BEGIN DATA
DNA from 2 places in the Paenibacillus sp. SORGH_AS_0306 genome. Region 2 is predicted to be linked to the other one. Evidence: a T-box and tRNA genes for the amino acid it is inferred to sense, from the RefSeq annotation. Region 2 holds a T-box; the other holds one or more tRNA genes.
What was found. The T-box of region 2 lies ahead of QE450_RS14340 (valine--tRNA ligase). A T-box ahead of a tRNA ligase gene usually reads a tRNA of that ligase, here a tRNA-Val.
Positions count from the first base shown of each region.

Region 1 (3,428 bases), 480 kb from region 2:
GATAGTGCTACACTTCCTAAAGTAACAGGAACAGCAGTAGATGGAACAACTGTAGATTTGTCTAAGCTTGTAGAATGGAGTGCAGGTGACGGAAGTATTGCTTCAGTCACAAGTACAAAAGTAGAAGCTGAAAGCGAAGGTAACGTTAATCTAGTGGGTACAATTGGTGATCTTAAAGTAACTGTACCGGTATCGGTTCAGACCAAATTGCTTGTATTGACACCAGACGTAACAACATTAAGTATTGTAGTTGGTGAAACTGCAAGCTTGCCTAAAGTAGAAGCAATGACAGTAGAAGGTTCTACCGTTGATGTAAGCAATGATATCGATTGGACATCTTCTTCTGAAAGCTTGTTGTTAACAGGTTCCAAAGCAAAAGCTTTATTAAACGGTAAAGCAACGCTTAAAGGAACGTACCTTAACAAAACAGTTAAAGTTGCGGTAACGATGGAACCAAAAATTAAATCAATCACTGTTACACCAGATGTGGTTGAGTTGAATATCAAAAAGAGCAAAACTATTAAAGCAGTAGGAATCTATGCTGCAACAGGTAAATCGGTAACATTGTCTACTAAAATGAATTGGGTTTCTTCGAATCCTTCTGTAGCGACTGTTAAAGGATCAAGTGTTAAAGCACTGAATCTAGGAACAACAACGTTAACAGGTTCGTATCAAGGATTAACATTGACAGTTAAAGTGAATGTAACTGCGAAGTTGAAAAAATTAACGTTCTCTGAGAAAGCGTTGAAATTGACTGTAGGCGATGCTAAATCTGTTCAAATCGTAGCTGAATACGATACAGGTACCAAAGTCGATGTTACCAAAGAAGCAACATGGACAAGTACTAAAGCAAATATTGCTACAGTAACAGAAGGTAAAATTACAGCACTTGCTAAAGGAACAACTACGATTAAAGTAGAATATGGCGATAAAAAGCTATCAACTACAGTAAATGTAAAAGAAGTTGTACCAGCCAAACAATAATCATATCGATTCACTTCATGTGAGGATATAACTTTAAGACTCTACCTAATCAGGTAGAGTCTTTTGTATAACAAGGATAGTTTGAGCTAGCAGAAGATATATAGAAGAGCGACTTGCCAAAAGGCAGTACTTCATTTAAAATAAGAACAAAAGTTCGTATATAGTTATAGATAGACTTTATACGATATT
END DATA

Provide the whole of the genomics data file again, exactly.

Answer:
DNA from 2 places in the Paenibacillus sp. SORGH_AS_0306 genome. Region 2 is predicted to be linked to the other one. Evidence: a T-box and tRNA genes for the amino acid it is inferred to sense, from the RefSeq annotation. Region 2 holds a T-box; the other holds one or more tRNA genes.
What was found. The T-box of region 2 lies ahead of QE450_RS14340 (valine--tRNA ligase). A T-box ahead of a tRNA ligase gene usually reads a tRNA of that ligase, here a tRNA-Val.
Positions count from the first base shown of each region.

Region 1 (3,428 bases), 480 kb from region 2:
GATAGTGCTACACTTCCTAAAGTAACAGGAACAGCAGTAGATGGAACAACTGTAGATTTGTCTAAGCTTGTAGAATGGAGTGCAGGTGACGGAAGTATTGCTTCAGTCACAAGTACAAAAGTAGAAGCTGAAAGCGAAGGTAACGTTAATCTAGTGGGTACAATTGGTGATCTTAAAGTAACTGTACCGGTATCGGTTCAGACCAAATTGCTTGTATTGACACCAGACGTAACAACATTAAGTATTGTAGTTGGTGAAACTGCAAGCTTGCCTAAAGTAGAAGCAATGACAGTAGAAGGTTCTACCGTTGATGTAAGCAATGATATCGATTGGACATCTTCTTCTGAAAGCTTGTTGTTAACAGGTTCCAAAGCAAAAGCTTTATTAAACGGTAAAGCAACGCTTAAAGGAACGTACCTTAACAAAACAGTTAAAGTTGCGGTAACGATGGAACCAAAAATTAAATCAATCACTGTTACACCAGATGTGGTTGAGTTGAATATCAAAAAGAGCAAAACTATTAAAGCAGTAGGAATCTATGCTGCAACAGGTAAATCGGTAACATTGTCTACTAAAATGAATTGGGTTTCTTCGAATCCTTCTGTAGCGACTGTTAAAGGATCAAGTGTTAAAGCACTGAATCTAGGAACAACAACGTTAACAGGTTCGTATCAAGGATTAACATTGACAGTTAAAGTGAATGTAACTGCGAAGTTGAAAAAATTAACGTTCTCTGAGAAAGCGTTGAAATTGACTGTAGGCGATGCTAAATCTGTTCAAATCGTAGCTGAATACGATACAGGTACCAAAGTCGATGTTACCAAAGAAGCAACATGGACAAGTACTAAAGCAAATATTGCTACAGTAACAGAAGGTAAAATTACAGCACTTGCTAAAGGAACAACTACGATTAAAGTAGAATATGGCGATAAAAAGCTATCAACTACAGTAAATGTAAAAGAAGTTGTACCAGCCAAACAATAATCATATCGATTCACTTCATGTGAGGATATAACTTTAAGACTCTACCTAATCAGGTAGAGTCTTTTGTATAACAAGGATAGTTTGAGCTAGCAGAAGATATATAGAAGAGCGACTTGCCAAAAGGCAGTACTTCATTTAAAATAAGAACAAAAGTTCGTATATAGTTATAGATAGACTTTATACGATATT